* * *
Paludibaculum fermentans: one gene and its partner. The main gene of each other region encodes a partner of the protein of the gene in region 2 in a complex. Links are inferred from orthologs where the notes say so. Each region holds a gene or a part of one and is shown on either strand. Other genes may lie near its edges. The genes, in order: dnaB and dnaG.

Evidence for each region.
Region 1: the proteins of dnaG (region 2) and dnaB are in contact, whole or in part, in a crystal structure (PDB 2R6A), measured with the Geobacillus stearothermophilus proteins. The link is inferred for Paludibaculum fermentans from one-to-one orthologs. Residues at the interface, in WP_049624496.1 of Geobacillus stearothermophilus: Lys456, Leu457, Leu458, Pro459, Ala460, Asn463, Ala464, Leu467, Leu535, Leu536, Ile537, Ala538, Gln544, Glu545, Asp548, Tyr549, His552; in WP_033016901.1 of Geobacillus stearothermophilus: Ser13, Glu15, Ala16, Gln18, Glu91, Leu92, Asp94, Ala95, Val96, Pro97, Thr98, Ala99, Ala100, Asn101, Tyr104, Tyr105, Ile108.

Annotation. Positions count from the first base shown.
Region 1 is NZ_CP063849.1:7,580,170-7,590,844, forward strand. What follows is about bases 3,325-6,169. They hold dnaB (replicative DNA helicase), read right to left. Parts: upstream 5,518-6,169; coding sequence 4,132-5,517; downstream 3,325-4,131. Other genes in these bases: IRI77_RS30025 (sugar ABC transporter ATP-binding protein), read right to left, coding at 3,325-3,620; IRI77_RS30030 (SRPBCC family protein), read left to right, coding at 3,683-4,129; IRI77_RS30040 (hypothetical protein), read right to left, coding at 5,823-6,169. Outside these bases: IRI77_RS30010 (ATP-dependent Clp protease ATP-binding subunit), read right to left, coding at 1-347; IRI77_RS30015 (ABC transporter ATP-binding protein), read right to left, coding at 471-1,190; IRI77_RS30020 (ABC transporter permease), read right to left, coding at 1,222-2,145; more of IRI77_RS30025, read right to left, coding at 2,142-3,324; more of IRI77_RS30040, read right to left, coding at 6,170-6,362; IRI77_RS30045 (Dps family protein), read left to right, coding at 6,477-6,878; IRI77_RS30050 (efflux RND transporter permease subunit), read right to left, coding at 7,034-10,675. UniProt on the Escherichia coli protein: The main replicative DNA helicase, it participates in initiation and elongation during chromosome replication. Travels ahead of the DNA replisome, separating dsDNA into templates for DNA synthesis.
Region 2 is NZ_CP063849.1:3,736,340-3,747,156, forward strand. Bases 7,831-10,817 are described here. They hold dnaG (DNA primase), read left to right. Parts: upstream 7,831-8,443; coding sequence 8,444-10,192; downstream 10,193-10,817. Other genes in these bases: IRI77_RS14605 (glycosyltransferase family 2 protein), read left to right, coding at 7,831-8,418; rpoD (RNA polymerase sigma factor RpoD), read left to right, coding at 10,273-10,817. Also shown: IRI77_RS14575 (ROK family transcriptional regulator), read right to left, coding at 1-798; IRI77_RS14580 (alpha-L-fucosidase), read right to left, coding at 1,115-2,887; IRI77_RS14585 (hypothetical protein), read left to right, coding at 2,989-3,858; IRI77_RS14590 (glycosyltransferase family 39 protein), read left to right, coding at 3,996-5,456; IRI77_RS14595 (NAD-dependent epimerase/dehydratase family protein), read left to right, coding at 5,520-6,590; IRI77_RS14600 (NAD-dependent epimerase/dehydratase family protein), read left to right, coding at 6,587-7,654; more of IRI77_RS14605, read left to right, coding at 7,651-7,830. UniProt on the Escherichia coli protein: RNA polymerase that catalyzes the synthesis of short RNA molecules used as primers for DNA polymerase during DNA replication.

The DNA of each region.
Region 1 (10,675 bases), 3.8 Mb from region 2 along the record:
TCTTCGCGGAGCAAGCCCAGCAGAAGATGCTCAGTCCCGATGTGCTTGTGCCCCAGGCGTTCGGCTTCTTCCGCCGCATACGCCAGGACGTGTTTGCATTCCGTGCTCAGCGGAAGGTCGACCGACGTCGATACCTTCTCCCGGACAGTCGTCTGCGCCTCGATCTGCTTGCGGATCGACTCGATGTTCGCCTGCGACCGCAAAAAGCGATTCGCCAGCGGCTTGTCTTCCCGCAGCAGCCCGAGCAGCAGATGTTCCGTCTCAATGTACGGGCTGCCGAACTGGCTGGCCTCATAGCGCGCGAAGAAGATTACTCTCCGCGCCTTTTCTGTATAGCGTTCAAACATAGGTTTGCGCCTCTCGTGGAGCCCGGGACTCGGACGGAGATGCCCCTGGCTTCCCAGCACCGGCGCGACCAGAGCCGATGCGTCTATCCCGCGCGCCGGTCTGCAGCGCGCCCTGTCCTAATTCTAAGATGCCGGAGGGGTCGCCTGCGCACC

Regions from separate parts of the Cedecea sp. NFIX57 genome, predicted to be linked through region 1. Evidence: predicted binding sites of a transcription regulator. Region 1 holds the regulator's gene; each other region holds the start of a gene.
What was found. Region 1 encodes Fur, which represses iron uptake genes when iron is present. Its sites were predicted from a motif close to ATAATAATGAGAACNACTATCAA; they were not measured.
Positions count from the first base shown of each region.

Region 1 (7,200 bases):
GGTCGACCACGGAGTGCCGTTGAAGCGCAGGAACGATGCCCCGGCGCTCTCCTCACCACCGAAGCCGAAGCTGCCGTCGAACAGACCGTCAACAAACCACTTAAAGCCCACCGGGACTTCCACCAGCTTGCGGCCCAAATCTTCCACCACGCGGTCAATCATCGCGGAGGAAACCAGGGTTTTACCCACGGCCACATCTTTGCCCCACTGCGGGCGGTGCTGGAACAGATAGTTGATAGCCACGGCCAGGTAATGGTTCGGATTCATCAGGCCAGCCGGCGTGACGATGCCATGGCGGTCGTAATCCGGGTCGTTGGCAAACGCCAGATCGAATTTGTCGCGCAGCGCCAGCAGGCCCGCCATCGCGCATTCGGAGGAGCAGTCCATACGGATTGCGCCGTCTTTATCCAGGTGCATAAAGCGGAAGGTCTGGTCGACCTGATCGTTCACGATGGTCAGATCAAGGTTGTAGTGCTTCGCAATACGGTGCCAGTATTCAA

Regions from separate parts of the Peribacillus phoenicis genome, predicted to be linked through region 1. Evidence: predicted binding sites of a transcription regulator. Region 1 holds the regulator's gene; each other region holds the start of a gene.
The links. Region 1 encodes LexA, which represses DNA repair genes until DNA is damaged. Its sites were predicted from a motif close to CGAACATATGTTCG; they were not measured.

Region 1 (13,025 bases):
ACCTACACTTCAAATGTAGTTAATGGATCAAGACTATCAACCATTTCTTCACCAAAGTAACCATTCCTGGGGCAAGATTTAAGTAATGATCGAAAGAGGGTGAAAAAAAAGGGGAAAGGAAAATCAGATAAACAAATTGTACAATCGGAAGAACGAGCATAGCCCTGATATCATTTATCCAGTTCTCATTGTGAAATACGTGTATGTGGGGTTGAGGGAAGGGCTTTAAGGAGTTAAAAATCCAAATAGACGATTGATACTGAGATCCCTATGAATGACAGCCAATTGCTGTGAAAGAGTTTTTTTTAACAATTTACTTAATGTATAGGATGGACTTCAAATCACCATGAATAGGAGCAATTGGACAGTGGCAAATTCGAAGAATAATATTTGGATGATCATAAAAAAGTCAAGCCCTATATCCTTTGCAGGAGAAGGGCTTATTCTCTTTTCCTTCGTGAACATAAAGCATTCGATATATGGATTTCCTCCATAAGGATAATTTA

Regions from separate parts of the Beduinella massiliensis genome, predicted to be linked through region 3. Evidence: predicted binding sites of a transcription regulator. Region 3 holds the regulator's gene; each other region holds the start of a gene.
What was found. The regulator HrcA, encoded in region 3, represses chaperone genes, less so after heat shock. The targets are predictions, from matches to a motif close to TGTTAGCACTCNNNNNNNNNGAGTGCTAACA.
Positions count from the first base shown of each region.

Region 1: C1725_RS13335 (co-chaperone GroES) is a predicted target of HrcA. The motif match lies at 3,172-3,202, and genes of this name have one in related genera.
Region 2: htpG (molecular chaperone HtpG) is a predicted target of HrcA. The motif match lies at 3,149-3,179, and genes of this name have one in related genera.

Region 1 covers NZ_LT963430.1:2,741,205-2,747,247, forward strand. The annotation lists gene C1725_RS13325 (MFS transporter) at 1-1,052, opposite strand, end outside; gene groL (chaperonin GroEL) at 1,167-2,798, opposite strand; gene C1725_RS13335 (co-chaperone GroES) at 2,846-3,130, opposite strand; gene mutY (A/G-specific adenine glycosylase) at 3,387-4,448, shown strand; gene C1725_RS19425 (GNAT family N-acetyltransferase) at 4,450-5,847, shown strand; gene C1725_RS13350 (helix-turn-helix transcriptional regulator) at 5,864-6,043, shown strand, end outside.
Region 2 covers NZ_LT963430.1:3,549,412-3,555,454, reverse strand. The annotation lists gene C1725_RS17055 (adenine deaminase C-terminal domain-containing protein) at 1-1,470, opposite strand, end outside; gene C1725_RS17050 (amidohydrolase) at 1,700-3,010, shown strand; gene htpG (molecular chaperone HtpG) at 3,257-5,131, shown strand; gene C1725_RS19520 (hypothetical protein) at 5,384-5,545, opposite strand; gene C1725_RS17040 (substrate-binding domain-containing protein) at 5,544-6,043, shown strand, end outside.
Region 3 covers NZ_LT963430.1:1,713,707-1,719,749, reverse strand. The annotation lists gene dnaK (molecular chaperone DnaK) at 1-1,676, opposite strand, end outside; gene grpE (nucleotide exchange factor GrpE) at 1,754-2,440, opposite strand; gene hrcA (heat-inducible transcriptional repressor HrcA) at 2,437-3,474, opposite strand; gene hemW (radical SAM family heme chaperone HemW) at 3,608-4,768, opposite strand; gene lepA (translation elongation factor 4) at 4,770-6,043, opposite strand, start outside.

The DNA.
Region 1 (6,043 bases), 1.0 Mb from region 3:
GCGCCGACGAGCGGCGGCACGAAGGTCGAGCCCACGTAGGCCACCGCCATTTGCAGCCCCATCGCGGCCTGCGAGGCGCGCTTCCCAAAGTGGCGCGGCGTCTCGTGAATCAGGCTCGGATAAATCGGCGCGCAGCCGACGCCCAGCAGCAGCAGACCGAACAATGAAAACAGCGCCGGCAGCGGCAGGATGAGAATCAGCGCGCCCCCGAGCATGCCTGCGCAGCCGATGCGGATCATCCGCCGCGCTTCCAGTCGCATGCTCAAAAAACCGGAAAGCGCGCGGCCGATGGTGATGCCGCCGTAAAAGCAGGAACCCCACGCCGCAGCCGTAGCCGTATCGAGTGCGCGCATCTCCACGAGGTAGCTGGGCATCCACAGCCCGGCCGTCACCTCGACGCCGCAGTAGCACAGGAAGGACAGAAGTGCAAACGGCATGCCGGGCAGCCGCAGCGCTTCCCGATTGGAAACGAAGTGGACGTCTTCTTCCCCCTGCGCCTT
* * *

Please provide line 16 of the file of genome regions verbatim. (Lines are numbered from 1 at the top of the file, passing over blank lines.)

The links. Region 1 encodes LexA, which represses DNA repair genes until DNA is damaged. Its sites were predicted from a motif close to CGAACATATGTTCG; they were not measured.